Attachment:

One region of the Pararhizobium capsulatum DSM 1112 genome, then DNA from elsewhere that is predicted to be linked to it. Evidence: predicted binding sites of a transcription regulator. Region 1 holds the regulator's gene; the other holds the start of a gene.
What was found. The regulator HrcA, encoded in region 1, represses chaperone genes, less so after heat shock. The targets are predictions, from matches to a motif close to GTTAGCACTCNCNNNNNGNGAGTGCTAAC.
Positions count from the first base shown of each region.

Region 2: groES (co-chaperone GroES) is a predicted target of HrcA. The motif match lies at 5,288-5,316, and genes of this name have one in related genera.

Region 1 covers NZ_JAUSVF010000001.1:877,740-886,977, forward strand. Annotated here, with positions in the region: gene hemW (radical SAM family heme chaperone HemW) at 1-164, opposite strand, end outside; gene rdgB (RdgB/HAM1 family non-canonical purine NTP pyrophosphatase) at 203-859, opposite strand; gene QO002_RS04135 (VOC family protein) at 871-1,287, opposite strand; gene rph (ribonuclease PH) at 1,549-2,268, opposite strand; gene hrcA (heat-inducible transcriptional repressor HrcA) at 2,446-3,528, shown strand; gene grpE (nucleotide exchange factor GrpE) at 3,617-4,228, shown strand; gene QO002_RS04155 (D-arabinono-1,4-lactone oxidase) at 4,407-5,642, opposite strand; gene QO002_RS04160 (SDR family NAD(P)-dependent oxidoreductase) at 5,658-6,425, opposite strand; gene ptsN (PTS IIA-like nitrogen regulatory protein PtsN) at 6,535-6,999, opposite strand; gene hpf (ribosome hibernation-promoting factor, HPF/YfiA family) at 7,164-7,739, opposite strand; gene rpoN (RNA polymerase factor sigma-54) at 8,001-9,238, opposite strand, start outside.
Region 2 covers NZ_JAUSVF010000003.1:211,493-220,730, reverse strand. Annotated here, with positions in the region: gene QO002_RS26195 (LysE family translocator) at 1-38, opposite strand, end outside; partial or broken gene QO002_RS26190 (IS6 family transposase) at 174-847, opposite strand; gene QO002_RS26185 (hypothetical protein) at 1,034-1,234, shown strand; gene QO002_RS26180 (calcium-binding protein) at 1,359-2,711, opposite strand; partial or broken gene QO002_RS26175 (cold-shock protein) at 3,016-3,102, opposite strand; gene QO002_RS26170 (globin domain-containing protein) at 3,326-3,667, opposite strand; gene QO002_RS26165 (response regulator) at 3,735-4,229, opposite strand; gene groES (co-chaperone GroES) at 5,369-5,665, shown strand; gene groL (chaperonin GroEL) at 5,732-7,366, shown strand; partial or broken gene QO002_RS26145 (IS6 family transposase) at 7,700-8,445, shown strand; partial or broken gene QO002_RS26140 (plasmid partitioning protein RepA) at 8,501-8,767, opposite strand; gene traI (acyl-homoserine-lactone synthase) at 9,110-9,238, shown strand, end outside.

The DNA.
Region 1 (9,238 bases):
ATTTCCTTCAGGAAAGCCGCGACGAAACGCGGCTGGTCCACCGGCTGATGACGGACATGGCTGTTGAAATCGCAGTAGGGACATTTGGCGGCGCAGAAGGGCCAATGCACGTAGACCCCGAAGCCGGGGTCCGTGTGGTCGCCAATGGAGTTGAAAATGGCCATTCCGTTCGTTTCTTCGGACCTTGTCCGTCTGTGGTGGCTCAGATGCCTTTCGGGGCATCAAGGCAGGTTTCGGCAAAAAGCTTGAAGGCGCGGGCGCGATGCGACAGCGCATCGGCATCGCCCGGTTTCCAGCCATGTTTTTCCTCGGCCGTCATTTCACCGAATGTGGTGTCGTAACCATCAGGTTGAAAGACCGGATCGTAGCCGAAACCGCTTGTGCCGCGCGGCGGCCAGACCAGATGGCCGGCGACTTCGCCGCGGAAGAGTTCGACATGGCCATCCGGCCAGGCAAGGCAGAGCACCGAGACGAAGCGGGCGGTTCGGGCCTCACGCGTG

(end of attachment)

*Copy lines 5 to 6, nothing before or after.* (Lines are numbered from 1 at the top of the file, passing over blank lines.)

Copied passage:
Region 1 covers NZ_JAUSVF010000001.1:877,740-886,977, forward strand. Annotated here, with positions in the region: gene hemW (radical SAM family heme chaperone HemW) at 1-164, opposite strand, end outside; gene rdgB (RdgB/HAM1 family non-canonical purine NTP pyrophosphatase) at 203-859, opposite strand; gene QO002_RS04135 (VOC family protein) at 871-1,287, opposite strand; gene rph (ribonuclease PH) at 1,549-2,268, opposite strand; gene hrcA (heat-inducible transcriptional repressor HrcA) at 2,446-3,528, shown strand; gene grpE (nucleotide exchange factor GrpE) at 3,617-4,228, shown strand; gene QO002_RS04155 (D-arabinono-1,4-lactone oxidase) at 4,407-5,642, opposite strand; gene QO002_RS04160 (SDR family NAD(P)-dependent oxidoreductase) at 5,658-6,425, opposite strand; gene ptsN (PTS IIA-like nitrogen regulatory protein PtsN) at 6,535-6,999, opposite strand; gene hpf (ribosome hibernation-promoting factor, HPF/YfiA family) at 7,164-7,739, opposite strand; gene rpoN (RNA polymerase factor sigma-54) at 8,001-9,238, opposite strand, start outside.
Region 2 covers NZ_JAUSVF010000003.1:211,493-220,730, reverse strand. Annotated here, with positions in the region: gene QO002_RS26195 (LysE family translocator) at 1-38, opposite strand, end outside; partial or broken gene QO002_RS26190 (IS6 family transposase) at 174-847, opposite strand; gene QO002_RS26185 (hypothetical protein) at 1,034-1,234, shown strand; gene QO002_RS26180 (calcium-binding protein) at 1,359-2,711, opposite strand; partial or broken gene QO002_RS26175 (cold-shock protein) at 3,016-3,102, opposite strand; gene QO002_RS26170 (globin domain-containing protein) at 3,326-3,667, opposite strand; gene QO002_RS26165 (response regulator) at 3,735-4,229, opposite strand; gene groES (co-chaperone GroES) at 5,369-5,665, shown strand; gene groL (chaperonin GroEL) at 5,732-7,366, shown strand; partial or broken gene QO002_RS26145 (IS6 family transposase) at 7,700-8,445, shown strand; partial or broken gene QO002_RS26140 (plasmid partitioning protein RepA) at 8,501-8,767, opposite strand; gene traI (acyl-homoserine-lactone synthase) at 9,110-9,238, shown strand, end outside.